Wednesday, 23 October 2019

Perceptual illusions show our minds construct reality


This is Richard Wiseman. He's a skeptic of the paranormal. I think he's especially fond of perceptual illusions as they show how easily people are fooled. The message he's essentially trying to convey is: 'you think you've seen something weird? Look at how easily we're fooled!'

Perhaps so.  But I think it also shows that we might sometimes be unable to see the unusual and anomalous in our visual fields.  Allow me to explain.

We don't just passively see what's out there. All the light that enters our eyes simply gives us a flat 2 dimensional plane of various shades of colour. However, we seem to immediately see a 3D world with objects at various distances. How so?

The answer is that it's derived from our familiarity with the world. In our experience of reality, familiar objects have certain sizes and a certain appearance. The mind uses this background experience to quite literally construct what we see out there. So, even though only a 2 dimensional plane of colour is actually immediately given, we seem to see directly a world in 3D -- a world populated with familiar objects at various distances.

To reiterate, this construction crucially depends on what we're used to seeing. Hence, when we introduce an anomalous object such as an unusually large-sized drinking glass, our minds will be wanting to see it as a normal-sized glass. So, they will be a propensity to see the glass closer and smaller than it really is. However, other cues in the environment normally alert us that what we are seeing is an anomalously large version of a familiar object. But here, in this gif, those other cues are absent, so we naturally see it as a normal-sized glass that is closer than it actually is.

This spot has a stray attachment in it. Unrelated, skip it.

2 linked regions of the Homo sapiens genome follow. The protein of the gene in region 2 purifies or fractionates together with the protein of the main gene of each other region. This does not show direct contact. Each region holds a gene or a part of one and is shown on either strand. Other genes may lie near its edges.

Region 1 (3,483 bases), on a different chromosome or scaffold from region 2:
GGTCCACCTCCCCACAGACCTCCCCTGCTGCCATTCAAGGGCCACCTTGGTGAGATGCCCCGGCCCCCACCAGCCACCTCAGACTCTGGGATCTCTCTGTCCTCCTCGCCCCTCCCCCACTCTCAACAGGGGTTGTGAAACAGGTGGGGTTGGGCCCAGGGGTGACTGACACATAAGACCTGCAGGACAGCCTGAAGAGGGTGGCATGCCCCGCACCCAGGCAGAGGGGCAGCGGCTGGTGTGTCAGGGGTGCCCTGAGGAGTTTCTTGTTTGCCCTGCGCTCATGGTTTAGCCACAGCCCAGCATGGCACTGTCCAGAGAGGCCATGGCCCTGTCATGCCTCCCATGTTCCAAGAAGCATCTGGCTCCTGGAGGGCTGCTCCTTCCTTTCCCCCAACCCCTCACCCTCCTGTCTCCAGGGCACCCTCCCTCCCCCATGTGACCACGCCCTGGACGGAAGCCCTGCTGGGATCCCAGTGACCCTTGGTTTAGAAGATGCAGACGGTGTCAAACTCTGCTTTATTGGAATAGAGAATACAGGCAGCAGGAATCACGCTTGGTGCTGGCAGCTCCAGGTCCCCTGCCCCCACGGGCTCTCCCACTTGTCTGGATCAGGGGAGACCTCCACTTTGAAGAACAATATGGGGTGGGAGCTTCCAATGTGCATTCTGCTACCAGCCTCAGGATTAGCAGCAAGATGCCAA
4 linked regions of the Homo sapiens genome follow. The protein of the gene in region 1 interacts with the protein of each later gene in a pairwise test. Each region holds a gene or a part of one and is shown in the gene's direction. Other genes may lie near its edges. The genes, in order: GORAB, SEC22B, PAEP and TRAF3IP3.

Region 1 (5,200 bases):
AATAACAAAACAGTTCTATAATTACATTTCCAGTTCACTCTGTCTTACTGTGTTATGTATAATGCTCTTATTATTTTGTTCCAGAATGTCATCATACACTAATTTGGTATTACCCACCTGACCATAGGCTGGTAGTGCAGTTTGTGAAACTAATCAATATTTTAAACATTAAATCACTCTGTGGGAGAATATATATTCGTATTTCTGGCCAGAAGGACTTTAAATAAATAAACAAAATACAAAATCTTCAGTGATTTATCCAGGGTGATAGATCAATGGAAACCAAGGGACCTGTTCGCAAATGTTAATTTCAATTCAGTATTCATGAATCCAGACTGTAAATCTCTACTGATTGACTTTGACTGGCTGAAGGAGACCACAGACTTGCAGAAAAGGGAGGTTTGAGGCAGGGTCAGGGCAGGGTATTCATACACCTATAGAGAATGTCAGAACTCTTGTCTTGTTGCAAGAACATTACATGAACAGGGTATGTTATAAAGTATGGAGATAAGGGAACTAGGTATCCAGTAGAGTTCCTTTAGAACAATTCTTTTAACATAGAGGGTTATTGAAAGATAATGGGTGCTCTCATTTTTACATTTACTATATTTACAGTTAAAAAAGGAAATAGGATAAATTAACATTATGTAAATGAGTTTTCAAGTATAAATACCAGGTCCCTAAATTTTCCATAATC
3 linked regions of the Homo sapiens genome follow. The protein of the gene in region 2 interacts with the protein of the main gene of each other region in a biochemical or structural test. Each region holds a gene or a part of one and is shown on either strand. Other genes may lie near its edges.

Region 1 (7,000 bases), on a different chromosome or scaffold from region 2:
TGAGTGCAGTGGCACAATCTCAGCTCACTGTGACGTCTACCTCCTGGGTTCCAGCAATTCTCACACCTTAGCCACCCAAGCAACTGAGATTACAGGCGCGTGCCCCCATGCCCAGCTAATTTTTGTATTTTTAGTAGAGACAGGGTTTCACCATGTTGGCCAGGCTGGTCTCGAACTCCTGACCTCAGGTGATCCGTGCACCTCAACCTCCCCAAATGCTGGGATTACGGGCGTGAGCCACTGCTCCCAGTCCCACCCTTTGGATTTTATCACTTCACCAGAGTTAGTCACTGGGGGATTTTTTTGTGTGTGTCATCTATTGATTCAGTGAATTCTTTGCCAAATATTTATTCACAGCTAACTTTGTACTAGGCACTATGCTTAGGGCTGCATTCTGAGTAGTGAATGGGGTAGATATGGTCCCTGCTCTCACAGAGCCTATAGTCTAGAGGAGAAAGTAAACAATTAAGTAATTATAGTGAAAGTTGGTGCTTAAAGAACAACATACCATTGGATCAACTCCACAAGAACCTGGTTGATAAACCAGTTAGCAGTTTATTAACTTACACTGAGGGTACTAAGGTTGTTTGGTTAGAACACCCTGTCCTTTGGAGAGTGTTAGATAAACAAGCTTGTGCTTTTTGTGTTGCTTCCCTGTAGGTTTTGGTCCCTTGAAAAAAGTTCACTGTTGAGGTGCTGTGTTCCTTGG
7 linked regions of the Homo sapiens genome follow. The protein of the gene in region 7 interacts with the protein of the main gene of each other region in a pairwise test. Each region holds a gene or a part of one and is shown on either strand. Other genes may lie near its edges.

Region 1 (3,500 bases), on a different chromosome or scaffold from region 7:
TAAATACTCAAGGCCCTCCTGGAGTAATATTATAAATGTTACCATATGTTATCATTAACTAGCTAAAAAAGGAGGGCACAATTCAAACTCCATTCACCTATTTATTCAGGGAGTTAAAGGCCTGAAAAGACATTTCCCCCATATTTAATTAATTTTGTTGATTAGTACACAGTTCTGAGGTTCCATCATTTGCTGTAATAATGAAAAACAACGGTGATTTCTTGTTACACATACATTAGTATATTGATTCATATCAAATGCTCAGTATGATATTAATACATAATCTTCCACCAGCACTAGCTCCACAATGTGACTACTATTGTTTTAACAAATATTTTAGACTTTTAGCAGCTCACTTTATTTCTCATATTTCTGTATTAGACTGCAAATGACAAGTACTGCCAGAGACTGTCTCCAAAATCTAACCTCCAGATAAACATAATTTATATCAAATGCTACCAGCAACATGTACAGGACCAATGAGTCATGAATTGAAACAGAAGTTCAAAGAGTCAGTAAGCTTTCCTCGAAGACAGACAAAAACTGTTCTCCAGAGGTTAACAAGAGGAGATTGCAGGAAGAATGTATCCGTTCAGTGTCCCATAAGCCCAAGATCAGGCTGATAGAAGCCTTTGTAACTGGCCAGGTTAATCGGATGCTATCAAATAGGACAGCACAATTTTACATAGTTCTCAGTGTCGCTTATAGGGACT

But, what's interesting is that if we were to see something unfamiliar to us, something we've never seen before, there will be a propensity to see it as something more familiar. The upshot of all this is that there might be more unusual and anomalous phenomena out there than we suppose, but we just can't see it.

I suspect it might also have implications for what we appear to see during something like a near-death experience. If our vision in an afterlife realm works anything like normal vision, then our minds with their implicit expectations will shape and mould what we actually perceive.

A similar post by me written a few years ago: 
Are Perceptual illusions always necessarily illusions?

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